Site selection

Health facilities

We selected all 17 referral health facilities, including three national referral hospitals (NRH) and 14 regional referral hospitals (RRH) that were managing COVID-19. We selected 71 lower-level health facilities using multistage sampling. First, we randomly divided the country into seven subregions and selected two districts from each: one with and the other without a referral health facility. From each district, we listed all the health facilities and randomly selected one general hospital (GH), one health centre IV (HC IV), two health centres III (HC III), and two health centres II (HC II).

Health care workers

We conducted in-person interviews with each health facility head or CTU visited about COVID-19 response challenges in their health facilities.

Study variables and data collection

We interviewed heads of health facilities using a structured questionnaire. We obtained information on the first and the start of the second waves of COVID-19 in relation to case management, coordination and communication and reporting, and preparation for the surge of COVID-19. We conducted on-site inspection of the CTUs and other service delivery points in the health facility using a readiness assessment tool developed by the US Centers for Disease Control and Prevention (CDC) for non-US health care settings and revised to suit Uganda’s situation [13]. We assessed facility-level response coordination by checking for documentation of health facility meeting minutes on COVID-19 response, availability of an emergency response plan, and communication systems in place necessary for coordination and reporting of COVID-19 cases to the MoH. To verify if the health workers were trained, we asked the respondents to describe the processes where appropriate, which we then compared with the MoH standards. We made a physical count of the appropriate PPE and medicines for the management of COVID-19 and compared the counts to the average monthly consumption of individual health facilities. In addition to these, we observed for oxygen equipment (oxygen cylinders, oxygen concentrators, Oxygen plants and masks) and space for CTU expansion at referral facilities in case of a surge of COVID-19 patients. We checked for documentation of training and mentorship of health facility staff on COVID-19 and standard operating procedures for infection prevention. We also observed service delivery points, checked for infection prevention measures and the presence and functioning of triage systems. Both the questionnaire and the checklist were in an electronic form prepared using KoBoToolbox [14].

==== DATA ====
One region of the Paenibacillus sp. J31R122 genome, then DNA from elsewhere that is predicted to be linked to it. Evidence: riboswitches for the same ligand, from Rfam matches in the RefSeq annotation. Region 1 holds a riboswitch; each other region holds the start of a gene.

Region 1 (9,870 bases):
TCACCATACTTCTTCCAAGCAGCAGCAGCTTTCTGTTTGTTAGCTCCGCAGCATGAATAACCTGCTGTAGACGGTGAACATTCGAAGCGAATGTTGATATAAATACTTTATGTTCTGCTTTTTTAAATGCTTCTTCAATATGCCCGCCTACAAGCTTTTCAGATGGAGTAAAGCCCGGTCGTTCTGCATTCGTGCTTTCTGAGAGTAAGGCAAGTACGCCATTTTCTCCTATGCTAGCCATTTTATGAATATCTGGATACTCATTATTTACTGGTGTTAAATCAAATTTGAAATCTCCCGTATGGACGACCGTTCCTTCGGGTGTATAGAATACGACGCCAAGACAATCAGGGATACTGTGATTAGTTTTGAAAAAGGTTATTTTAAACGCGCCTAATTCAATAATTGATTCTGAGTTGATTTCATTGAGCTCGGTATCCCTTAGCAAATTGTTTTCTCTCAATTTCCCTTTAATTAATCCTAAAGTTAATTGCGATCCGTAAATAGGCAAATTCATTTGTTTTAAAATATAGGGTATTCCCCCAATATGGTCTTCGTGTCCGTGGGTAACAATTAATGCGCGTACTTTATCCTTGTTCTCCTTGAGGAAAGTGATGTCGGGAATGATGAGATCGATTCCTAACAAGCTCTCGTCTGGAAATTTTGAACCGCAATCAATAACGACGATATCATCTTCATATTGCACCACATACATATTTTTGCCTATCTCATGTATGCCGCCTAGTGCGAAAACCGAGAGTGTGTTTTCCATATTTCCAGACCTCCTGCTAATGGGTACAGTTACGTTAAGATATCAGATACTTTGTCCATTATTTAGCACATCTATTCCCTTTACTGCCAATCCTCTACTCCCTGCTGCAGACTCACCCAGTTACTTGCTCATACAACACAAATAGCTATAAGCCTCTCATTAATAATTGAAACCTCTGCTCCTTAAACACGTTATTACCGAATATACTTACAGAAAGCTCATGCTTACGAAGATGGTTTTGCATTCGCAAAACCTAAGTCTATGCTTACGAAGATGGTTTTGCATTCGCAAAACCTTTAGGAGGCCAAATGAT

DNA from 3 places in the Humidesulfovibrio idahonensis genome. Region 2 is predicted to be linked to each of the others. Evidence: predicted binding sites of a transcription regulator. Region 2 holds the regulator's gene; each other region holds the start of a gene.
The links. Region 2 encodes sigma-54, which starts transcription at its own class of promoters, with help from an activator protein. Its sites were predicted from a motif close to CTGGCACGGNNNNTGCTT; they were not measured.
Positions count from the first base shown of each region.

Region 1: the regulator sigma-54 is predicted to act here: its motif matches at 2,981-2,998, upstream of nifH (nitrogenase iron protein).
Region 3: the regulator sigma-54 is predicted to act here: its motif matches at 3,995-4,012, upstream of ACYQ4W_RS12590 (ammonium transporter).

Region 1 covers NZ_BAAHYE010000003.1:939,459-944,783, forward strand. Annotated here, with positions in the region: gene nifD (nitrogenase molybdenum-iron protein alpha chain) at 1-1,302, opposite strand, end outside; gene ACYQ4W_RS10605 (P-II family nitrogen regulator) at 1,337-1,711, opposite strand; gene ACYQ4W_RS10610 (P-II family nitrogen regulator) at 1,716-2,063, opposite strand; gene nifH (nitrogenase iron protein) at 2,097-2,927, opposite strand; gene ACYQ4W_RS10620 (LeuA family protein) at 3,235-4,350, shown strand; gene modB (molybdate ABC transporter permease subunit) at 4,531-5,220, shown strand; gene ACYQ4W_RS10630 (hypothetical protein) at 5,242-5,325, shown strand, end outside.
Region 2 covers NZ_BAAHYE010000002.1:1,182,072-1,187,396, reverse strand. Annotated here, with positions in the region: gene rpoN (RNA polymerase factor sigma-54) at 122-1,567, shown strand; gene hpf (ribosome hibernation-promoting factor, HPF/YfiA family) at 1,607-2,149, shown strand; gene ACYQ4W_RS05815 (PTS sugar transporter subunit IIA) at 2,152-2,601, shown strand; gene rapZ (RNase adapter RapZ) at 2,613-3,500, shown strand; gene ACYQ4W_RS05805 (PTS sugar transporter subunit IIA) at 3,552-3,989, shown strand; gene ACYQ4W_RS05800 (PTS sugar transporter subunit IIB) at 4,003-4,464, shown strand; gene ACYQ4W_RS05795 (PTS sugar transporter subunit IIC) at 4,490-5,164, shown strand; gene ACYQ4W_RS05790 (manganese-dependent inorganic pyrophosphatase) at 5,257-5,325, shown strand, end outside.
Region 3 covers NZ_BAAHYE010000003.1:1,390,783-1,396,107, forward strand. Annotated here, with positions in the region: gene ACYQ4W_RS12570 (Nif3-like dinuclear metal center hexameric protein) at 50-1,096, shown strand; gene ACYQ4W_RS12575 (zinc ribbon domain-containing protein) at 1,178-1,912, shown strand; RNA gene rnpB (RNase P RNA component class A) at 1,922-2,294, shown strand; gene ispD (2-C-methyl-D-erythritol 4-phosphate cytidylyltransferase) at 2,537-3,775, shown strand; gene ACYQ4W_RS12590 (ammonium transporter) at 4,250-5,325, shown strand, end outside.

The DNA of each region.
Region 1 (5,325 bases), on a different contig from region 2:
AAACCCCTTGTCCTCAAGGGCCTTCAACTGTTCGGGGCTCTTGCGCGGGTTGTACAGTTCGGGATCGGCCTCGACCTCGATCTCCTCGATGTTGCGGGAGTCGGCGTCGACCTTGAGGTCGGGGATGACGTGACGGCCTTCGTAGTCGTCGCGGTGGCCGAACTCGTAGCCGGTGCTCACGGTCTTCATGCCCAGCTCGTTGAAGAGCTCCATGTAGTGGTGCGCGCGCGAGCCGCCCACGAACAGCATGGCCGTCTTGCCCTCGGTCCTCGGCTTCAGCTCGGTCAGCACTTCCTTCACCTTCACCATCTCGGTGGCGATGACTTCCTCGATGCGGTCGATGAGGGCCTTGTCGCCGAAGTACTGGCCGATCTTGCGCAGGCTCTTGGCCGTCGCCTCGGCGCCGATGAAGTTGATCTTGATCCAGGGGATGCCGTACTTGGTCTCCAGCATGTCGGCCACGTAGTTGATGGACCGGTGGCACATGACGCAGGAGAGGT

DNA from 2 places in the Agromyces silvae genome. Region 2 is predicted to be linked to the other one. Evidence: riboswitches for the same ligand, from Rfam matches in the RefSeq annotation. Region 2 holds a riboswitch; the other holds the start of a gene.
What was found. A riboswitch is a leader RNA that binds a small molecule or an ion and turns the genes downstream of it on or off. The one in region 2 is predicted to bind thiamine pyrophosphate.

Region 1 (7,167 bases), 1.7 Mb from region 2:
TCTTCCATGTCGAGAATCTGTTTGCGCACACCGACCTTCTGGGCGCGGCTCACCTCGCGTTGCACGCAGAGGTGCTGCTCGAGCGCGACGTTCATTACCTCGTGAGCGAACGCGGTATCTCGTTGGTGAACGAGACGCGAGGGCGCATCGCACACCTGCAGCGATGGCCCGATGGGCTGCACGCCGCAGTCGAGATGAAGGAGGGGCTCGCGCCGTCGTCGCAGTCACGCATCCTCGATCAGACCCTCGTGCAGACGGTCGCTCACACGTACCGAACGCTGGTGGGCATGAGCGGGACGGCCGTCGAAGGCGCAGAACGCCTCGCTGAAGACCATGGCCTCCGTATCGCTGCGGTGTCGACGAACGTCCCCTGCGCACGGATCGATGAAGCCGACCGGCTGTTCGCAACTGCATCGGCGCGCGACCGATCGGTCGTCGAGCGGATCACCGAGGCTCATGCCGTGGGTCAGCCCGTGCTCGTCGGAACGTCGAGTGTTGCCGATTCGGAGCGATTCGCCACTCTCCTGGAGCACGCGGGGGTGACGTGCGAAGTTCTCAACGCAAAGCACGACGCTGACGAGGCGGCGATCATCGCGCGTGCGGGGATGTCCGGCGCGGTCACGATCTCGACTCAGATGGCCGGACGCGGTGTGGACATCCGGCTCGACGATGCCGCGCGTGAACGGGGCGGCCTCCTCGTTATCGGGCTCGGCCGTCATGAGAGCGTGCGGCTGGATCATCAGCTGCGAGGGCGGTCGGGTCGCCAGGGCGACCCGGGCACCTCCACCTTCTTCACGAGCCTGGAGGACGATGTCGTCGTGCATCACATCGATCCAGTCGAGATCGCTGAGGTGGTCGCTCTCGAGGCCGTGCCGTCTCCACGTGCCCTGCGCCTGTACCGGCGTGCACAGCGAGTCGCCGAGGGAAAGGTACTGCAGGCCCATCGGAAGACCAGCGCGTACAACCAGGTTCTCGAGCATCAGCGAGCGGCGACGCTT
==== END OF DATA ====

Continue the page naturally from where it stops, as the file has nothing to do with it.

Data analysis

We imported clean data into EpiInfo version 7 for analysis. We assigned a value of one to a “Yes” response and a zero to a “No” response and computed readiness scores for each health facility as the proportion of the responses that were “Yes”. We determined a facility’s level of readiness using the “ReadyScore” criteria [15]. The criteria were developed by Resolve to Save Lives and based on existing data from the Joint External Evaluation (JEE) by the World Health Organization after the 2014 Ebola epidemic [16]. These criteria were designed to help countries determine their capacity to prevent, stop, or control an epidemic, and identify life-threatening preparedness gaps and close them. The ReadyScore criteria scale ranges from 0 to 100 and there are five levels of readiness including, unknown, in progress, “not ready” if the score is (< 40%), “work to do” for (40–80%) scores and ready if (> 80%) scores. We used these criteria to categorise the individual facility percentage scores. The classification of readiness of the health facilities was specific to the level of the health facility. We considered 59 questions for the lower-level health facilities related to coordination, communication, reporting, supplies, training, triage, and evaluation of COVID-19 suspects. In addition to these questions, we assessed the provision of care for referral to the health facilities, the monitoring of health care workers and inpatients, and the preparation for a surge of COVID-19 cases to make a total of 71 questions for the other facility levels.